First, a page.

But it's still strange that the cost-saving analysis for POStPlan would fail to include the reduced cost of labor due to the use of PMRs. When the Postal Service calculates cost savings for closing a post office, it always uses a full postmaster salary, even if the office has been staffed by a PMR for years. The PRC has repeatedly complained about this practice when it issues orders on appeals. For just that reason, when Save the Post Office made a preliminary estimate of the savings for POStPlan, weeks before the Postal Service provided its official estimate, we included PMR savings, and that made quite a difference in calculating labor costs.
The reduced cost savings of $383 million does not tell the whole story. Other modifications may be necessary in calculating cost savings. Earlier this week, the APWU revealed that it’s going to challenge POStPlan because using thousands of PMRs violates the 2010 Collective Bargaining Agreement. If the union prevails in this dispute, the Postal Service may find it necessary to staff part-time post offices with employees who earn more than PMRs.
The $383 million also doesn’t include any of the costs that may be incurred with implementation, like training thousands of new part-time employees and sending employees from other offices to a remotely managed office to deal with problems. Nor does it take into consideration the cost of giving 4,600 postmasters a 2 percent raise when their office is upgraded to a Level 18, probably about $5 million a year.
More important, the cost savings estimate does not include any lost revenue that will be caused by reducing total window hours at 13,000 post offices by a third, from 35 million to 25 million. The Postal Service claims that it cannot predict revenue losses because it has never done anything like POStPlan before.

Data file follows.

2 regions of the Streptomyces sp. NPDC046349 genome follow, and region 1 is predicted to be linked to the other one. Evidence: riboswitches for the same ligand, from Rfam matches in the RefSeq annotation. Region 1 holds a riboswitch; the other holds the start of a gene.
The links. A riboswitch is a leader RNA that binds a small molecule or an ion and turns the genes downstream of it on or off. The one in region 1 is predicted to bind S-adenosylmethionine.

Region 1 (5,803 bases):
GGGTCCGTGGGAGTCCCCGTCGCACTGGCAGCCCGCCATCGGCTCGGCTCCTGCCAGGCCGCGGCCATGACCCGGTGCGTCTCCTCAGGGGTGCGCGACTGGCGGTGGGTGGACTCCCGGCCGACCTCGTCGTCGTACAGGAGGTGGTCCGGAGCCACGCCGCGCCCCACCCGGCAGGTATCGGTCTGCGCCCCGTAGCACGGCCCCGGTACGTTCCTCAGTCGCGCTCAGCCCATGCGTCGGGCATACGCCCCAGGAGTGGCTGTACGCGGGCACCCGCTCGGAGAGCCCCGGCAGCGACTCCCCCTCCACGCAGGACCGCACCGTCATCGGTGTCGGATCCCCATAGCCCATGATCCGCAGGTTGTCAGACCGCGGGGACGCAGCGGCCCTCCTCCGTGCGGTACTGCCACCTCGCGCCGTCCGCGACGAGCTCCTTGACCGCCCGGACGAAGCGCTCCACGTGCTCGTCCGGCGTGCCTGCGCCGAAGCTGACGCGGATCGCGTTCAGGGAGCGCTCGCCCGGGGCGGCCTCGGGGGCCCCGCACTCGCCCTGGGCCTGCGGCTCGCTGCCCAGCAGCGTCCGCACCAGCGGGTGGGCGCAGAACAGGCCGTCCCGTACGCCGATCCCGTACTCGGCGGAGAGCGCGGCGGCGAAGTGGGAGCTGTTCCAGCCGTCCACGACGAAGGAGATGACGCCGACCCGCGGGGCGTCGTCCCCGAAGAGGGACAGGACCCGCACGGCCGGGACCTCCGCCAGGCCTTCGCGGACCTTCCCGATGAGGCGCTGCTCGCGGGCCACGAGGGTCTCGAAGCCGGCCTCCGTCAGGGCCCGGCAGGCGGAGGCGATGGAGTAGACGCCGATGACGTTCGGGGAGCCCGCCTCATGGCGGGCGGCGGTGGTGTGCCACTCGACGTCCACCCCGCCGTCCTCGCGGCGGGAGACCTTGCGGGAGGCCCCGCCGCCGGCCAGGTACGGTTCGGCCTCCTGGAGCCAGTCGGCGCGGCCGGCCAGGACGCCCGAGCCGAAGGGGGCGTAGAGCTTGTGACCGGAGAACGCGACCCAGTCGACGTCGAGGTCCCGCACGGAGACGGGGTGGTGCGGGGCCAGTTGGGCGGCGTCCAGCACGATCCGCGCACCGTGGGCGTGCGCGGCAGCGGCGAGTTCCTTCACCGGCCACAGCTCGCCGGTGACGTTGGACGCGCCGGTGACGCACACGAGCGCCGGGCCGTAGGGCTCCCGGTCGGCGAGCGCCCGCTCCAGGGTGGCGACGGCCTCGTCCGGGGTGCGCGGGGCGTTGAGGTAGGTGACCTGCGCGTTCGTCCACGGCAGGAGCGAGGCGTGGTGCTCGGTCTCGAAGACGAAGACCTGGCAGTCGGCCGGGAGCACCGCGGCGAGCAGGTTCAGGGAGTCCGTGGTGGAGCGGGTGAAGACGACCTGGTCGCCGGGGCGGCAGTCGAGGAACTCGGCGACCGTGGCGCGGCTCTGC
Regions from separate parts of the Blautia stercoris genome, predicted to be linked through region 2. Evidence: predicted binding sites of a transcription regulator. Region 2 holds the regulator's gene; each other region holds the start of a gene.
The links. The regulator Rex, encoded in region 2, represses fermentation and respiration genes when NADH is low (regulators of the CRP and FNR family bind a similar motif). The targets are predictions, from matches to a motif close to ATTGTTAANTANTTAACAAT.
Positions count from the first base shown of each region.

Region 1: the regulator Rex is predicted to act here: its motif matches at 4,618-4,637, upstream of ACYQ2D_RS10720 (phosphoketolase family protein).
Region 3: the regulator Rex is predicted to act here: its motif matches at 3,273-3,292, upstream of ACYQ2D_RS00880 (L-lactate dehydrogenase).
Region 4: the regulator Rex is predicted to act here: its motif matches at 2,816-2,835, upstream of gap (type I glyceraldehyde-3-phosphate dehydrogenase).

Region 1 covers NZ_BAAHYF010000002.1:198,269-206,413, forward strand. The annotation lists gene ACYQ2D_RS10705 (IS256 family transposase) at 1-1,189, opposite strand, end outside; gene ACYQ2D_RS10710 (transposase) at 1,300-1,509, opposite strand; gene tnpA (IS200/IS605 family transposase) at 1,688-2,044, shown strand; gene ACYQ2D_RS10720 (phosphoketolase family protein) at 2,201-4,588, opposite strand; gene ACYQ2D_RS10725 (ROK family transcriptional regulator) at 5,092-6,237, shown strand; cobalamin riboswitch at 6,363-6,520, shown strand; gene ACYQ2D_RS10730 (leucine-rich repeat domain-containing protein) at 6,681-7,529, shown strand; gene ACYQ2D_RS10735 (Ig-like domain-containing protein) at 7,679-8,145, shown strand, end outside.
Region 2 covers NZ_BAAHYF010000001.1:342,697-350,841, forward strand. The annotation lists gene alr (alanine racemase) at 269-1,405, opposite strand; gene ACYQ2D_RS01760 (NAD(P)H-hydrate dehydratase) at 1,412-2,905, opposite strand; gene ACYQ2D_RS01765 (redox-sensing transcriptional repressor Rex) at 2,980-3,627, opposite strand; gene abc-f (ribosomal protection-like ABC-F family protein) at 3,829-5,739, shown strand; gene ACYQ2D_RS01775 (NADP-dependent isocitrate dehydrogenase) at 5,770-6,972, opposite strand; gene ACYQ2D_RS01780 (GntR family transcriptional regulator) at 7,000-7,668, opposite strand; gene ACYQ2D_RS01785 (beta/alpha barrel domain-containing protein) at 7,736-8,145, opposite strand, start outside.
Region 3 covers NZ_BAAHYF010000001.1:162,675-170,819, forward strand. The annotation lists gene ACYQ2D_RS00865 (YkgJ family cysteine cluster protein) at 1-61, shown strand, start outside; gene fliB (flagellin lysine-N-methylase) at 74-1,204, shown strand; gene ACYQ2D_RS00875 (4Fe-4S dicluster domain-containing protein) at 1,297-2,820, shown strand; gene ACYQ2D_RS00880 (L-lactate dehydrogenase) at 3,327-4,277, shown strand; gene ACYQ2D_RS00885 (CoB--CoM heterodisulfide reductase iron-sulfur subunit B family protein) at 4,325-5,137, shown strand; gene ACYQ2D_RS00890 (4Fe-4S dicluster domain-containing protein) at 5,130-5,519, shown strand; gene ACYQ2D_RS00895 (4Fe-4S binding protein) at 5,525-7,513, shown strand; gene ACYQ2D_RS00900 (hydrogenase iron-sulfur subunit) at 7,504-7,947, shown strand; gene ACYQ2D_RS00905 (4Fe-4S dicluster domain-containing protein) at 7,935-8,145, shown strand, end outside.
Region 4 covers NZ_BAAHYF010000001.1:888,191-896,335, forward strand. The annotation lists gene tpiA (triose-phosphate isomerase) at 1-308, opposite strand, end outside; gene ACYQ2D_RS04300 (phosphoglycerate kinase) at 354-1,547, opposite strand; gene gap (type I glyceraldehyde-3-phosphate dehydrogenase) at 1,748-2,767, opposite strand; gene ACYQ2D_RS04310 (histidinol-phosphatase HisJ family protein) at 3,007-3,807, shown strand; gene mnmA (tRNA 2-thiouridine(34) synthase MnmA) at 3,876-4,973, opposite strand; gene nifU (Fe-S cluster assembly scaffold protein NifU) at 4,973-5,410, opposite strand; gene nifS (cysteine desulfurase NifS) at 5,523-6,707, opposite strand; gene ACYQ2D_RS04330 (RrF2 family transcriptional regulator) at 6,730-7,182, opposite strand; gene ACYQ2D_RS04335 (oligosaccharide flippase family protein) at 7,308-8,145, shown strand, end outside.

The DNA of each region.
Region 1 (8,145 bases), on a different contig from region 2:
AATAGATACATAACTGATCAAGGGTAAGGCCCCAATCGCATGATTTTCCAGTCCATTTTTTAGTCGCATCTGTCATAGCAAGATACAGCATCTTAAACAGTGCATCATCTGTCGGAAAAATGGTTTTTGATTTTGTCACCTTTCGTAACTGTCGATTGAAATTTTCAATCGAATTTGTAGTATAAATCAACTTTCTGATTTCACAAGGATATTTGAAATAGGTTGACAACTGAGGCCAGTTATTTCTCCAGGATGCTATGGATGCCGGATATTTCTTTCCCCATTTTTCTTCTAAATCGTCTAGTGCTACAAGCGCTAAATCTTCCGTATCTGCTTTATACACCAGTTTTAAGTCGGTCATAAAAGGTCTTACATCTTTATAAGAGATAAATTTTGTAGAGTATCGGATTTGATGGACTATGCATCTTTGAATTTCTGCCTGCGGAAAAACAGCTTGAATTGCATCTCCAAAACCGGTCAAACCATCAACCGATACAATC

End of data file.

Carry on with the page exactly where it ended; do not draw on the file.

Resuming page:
But the Postal Service does have experience with reducing hours (1,500 post on the POStPlan list operate at 2, 4, and 6 hours a day), eliminating Saturday hours, and filling postmaster positions with PMRs.
The Postal Service knows a lot about the issues with using casual non-career personnel instead of trained, experienced postmasters, but it doesn’t mention any of the problems and costs in the POStPlan testimony.
The Postal Service could easily survey customers at post offices where these changes have been made, but instead it commissioned a study to show that people would prefer reduced hours to closing the office completely.
The Postal Service could also examine the books on these post offices to see how revenues were impacted when the hours were cut or a postmaster position left vacant. These estimates might not be perfect, but they’d be more believable than the Postal Service’s current position that because it can’t estimate lost revenue, there won’t be any.
When all is said and done, POStPlan probably won’t save very much at all. But that’s not really its goal. The plan is just a way to phase out brick-and-mortar post offices. It’s not about saving money, since post offices don’t cost much to begin with, and saving a couple of hundred million dollars, or whatever POStPlan might save in the end, means nothing in the context of a $65 billion budget. The Postal Service’s ultimate goal is replacing post offices with postal counters in supermarket chains and big box stores — another step in the path to privatization.